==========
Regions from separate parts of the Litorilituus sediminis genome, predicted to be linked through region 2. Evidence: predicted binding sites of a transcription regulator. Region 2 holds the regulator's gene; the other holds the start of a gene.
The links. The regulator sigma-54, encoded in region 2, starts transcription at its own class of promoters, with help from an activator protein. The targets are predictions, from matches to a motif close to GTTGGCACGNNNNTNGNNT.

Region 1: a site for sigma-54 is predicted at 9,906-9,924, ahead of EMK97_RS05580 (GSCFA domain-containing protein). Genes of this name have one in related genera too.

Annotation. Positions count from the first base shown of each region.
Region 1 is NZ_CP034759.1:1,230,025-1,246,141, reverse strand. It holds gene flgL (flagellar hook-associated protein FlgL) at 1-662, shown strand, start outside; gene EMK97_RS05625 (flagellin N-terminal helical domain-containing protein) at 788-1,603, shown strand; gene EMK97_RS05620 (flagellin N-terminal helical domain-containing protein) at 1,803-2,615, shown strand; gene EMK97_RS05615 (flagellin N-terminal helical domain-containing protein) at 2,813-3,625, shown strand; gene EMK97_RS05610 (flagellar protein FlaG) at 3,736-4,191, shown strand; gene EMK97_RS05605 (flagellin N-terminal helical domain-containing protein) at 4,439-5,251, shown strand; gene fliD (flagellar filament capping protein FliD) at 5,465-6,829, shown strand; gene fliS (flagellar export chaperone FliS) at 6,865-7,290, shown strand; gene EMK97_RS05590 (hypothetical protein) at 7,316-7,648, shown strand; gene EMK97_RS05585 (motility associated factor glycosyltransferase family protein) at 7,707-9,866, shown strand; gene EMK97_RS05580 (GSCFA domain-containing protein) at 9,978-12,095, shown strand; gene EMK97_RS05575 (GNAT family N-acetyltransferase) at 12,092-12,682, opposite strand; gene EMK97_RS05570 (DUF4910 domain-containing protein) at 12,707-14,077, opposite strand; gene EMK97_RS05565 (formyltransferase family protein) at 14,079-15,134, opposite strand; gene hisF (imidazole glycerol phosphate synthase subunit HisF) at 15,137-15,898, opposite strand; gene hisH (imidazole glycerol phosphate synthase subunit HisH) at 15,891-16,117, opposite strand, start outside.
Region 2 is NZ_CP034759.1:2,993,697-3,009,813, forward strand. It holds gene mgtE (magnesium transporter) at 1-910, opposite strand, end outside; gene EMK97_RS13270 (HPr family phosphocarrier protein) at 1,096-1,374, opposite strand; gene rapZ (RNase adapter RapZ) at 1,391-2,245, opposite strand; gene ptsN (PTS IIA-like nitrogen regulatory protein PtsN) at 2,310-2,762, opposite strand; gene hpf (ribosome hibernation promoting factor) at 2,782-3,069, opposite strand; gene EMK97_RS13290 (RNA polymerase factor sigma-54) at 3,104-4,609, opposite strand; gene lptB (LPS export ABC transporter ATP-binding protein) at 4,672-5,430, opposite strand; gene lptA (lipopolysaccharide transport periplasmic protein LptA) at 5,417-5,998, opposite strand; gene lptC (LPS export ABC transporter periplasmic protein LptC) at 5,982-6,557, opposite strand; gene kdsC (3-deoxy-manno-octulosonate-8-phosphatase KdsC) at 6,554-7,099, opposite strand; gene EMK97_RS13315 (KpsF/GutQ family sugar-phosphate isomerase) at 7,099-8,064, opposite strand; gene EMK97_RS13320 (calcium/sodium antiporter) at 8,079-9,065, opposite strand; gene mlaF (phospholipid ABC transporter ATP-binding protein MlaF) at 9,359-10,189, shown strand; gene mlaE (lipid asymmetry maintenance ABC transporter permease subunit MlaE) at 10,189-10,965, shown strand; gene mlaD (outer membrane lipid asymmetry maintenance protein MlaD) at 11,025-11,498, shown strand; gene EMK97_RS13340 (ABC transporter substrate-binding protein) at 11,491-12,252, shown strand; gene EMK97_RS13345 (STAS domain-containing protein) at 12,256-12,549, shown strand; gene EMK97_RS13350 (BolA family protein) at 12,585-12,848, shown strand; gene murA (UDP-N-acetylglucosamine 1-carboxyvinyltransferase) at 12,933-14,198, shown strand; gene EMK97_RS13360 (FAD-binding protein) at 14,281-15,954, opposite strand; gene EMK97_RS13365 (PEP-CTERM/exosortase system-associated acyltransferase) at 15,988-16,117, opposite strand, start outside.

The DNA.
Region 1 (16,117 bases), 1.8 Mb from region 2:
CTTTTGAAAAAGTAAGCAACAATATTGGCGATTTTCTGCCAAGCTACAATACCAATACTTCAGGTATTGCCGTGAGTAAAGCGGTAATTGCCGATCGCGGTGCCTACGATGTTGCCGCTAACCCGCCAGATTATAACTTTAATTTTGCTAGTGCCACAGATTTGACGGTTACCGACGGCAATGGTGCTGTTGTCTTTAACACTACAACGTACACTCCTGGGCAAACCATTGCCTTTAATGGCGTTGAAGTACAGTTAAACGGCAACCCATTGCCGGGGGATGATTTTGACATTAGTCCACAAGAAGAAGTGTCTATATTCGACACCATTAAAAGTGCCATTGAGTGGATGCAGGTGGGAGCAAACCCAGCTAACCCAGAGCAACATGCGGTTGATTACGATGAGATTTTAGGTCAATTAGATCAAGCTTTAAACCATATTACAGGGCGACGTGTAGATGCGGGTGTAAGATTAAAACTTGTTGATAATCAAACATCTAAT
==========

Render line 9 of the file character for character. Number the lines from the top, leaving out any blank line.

CTTTTGAAAAAGTAAGCAACAATATTGGCGATTTTCTGCCAAGCTACAATACCAATACTTCAGGTATTGCCGTGAGTAAAGCGGTAATTGCCGATCGCGGTGCCTACGATGTTGCCGCTAACCCGCCAGATTATAACTTTAATTTTGCTAGTGCCACAGATTTGACGGTTACCGACGGCAATGGTGCTGTTGTCTTTAACACTACAACGTACACTCCTGGGCAAACCATTGCCTTTAATGGCGTTGAAGTACAGTTAAACGGCAACCCATTGCCGGGGGATGATTTTGACATTAGTCCACAAGAAGAAGTGTCTATATTCGACACCATTAAAAGTGCCATTGAGTGGATGCAGGTGGGAGCAAACCCAGCTAACCCAGAGCAACATGCGGTTGATTACGATGAGATTTTAGGTCAATTAGATCAAGCTTTAAACCATATTACAGGGCGACGTGTAGATGCGGGTGTAAGATTAAAACTTGTTGATAATCAAACATCTAAT